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Thoughts about the relationships between transport and the urban area it serves

Archive for March 14th, 2009

Palmer summarises the BC Rail scandal

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Vaughan Palmer in today’s Sun gives a useful summary of the latest development

NDP researchers, thumbing through reports in the legislature library, turned up $300,000 in payments from BC Rail to companies owned by Patrick Kinsella.

The same veteran political insider who co-chaired the B.C. Liberal election campaigns in 2001 and 2005.

Shortly after the first of those victories, Kinsella was hired by the government-owned railway to provide advice on the incoming administration’s plans and policies.

Prime focus on a so-called “core” review that was deciding what parts of the enterprise should be kept in the public sector, what could be safely downsized or privatized altogether.

The BCR brass must have liked what they heard, because they kept him on retainer for just short of 50 months, long after the core review was completed and most of the railway’s operations had been sold off. The contract didn’t run out until September 2005, four months after the second of those two Kinsella-chaired election wins.

He also provides this useful guide to political scandals

if you can’t boil it down to a single sentence, it probably isn’t a scandal

and then proceeds to provide a few single sentences to choose from

Liberal insider gets $300,000 contract. $6,000 a month for the premier’s pal. Government railway hires government insider to explain government policy. Campbell, Kinsella in BC Rail tryst.

He also points that he did cover the famous CP letter – when they pulled out of the bidding a week bfore it was due to close – at the time.

What does seem to be missing however is the same clamour that we once heard over a deck and hunting knife – or prior to that what had happened to bingo proceeds in Nanaimo.  The media in general – not just the Sun – give a much harder ride to NDP scandals than they do to Liberal ones. There is not much surprise about that either since the media in BC are in very few hands – and they are those of big businesses who would rather deal with a right wing government than a left wing one. They also perpetuate many of the myths about the parties – who is “fit to govern” being the most common. That is one reason why the BC Liberals can sit and stonewall questions about this scandal. Because the press is not baying for the blood of this premier as it once did for Glen Clark’s (who was cleared) and Mike Harcourt’s (even though he had nothing whatever to do with Nanaimo bingo).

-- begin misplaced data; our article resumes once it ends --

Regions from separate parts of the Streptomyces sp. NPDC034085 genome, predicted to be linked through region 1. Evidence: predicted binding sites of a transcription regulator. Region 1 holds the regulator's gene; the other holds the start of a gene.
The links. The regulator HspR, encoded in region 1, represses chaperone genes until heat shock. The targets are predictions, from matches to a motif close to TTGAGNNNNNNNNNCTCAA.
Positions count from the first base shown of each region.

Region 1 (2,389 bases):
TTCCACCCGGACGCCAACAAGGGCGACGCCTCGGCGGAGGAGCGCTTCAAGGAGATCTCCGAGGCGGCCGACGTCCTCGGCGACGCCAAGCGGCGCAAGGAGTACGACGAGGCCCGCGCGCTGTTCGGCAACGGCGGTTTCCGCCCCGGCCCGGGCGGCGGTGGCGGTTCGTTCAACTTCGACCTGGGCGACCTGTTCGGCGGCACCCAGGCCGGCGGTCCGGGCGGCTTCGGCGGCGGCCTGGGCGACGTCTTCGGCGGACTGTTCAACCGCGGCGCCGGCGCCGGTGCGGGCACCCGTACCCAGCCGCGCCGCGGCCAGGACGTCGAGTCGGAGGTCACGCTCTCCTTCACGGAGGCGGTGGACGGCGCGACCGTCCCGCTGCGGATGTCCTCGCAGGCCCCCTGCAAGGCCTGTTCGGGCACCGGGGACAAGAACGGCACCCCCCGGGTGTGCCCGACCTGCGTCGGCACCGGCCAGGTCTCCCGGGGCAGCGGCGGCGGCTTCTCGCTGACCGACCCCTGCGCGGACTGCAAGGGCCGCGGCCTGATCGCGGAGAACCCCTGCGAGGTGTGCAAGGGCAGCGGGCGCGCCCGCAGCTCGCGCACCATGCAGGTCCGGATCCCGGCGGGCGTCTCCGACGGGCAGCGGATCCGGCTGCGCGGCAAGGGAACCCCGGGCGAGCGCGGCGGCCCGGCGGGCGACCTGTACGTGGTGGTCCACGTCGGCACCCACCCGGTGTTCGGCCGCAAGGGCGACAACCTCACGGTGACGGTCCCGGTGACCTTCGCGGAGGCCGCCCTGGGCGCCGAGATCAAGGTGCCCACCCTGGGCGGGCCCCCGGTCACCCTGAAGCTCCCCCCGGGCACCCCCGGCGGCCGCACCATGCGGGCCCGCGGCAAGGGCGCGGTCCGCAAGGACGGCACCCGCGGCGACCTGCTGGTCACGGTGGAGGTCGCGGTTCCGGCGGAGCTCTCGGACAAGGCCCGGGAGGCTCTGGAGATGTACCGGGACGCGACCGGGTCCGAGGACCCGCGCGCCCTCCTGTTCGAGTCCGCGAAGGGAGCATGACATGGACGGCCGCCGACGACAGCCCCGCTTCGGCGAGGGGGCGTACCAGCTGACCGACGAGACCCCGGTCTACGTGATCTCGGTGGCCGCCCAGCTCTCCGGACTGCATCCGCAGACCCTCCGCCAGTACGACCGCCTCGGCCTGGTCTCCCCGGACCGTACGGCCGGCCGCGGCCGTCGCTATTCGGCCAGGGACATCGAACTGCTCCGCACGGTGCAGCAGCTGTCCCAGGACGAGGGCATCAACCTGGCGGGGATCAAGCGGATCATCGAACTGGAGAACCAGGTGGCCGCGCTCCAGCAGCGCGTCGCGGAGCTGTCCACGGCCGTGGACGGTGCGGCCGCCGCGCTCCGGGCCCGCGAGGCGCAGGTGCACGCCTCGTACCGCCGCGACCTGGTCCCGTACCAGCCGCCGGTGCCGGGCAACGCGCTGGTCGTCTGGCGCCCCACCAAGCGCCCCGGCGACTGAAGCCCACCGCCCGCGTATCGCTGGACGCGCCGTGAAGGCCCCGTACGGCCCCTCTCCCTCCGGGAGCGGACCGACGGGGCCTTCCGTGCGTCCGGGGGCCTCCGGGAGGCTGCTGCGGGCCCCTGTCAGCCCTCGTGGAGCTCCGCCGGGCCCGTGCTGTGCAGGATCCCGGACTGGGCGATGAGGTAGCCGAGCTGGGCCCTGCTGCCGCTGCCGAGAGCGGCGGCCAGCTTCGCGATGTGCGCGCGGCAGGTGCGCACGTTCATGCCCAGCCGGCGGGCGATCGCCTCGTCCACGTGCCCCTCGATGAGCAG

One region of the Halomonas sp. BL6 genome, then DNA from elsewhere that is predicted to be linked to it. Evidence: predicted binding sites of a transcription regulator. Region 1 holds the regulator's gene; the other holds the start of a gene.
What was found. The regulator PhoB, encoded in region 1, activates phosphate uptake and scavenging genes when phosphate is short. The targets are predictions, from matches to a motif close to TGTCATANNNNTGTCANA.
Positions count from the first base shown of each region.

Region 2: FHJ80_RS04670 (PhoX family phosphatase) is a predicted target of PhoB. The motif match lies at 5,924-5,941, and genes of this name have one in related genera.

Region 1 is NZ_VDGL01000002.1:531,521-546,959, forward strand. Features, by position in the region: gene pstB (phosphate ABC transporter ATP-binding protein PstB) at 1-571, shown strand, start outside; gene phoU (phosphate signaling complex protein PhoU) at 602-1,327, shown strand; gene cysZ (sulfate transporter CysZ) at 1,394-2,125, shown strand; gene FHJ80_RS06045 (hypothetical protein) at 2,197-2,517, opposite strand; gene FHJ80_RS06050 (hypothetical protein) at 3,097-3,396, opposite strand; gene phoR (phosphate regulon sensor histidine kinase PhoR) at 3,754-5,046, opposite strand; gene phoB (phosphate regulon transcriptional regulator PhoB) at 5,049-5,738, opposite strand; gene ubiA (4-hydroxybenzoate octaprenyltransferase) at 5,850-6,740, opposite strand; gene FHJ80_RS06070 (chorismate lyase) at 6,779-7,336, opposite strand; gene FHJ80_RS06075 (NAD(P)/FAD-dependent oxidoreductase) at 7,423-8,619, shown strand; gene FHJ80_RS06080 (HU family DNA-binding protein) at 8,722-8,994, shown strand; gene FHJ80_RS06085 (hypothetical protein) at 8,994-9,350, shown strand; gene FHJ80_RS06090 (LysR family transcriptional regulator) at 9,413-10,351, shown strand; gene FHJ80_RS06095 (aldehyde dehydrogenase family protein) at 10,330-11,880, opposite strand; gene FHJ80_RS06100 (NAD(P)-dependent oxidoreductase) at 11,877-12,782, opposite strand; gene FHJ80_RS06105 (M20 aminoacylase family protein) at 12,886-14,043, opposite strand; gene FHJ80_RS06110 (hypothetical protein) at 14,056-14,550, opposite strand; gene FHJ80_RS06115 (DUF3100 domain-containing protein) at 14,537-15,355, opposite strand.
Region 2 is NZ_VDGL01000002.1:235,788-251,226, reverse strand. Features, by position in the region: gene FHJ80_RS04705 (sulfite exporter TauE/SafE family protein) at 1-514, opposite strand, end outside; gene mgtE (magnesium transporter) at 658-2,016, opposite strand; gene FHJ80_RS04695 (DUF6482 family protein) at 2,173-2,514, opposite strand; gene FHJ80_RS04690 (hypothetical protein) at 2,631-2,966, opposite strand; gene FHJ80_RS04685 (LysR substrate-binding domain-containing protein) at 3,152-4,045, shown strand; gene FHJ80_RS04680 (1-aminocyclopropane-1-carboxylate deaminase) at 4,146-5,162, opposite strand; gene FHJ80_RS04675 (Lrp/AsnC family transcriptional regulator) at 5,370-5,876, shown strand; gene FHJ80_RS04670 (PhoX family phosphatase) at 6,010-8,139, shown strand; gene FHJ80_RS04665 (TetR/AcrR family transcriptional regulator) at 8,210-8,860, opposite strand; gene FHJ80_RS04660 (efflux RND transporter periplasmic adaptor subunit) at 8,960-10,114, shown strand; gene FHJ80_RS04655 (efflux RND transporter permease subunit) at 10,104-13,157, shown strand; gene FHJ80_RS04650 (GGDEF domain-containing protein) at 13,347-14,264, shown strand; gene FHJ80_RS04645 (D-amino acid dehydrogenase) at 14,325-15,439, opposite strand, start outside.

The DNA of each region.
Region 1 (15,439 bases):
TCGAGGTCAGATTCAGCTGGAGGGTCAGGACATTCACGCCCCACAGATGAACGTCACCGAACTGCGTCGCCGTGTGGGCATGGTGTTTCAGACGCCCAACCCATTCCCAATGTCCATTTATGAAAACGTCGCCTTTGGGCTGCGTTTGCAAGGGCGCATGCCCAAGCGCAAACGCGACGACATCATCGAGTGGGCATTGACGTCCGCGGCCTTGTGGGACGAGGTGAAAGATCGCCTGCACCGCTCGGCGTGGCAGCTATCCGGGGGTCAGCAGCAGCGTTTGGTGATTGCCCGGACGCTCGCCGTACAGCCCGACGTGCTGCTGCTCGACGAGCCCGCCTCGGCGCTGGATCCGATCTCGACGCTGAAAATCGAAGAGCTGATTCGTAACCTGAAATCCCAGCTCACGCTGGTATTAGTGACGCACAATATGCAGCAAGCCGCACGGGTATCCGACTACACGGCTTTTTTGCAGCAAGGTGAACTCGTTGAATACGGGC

Of course the BC Liberals hope that the trial will not get going before the spring election. That way they can keep up their sub judice defence.  But Kinsella has not been charged. Only Basi and Virk are carrying the can at present. But what seems to be revealed by this latest development is that there was plenty wrong with the BC Rail sale – and the raid on  the leg may turn out to have been a side show. The documents were not even turned up by the FoI requests, or the release of court documents but were in the legislature library all the time.

I think it is well past time for the BC media to show some of the same spirit it once showed over trivialities – none of the left’s scandals were anything like as scandalous as this one. Campbell dodged the bullet over his drunk driving conviction in Hawaii. But he has been very much a one man government – a control freak who does not share power – so it is well past time that he start wearing that same sheepish grin over being caught red handed in a lie (“we will not sell BC Rail”) and picking an early  favourite (CN) to win what was supposed to be a competitive tender.

Competence is not in fact the BC Liberals strong suit.  They managed to get the benefit of a period of economic growth which happened to coincide with their tenure. But they have also made some significant goofs – such as tearing up the health support workers’ contracts and then having to compensate them. Refusing  to concede that power lines would impact homes and then subsequently offering to buy them. Backing down over a private power project proposal in a provincial park. And no doubt you can add your own favourites to this list. Feel free to do so below.

I would like to think that the groundswell of opinion here is shifting as it did recently in the United States. Unfortunately that does not seem to be the case – although we have provincial and federal governments who share the same political philosophy as the Bush adminstration and many of the same policies. One of the things we really need to do right now is convince the people who are going to be voting that there is a need for a change. And the BC Rail scandal is only one of a number of convincing reasons why we need that.

Written by Stephen Rees

March 14, 2009 at 7:46 am

Posted in politics

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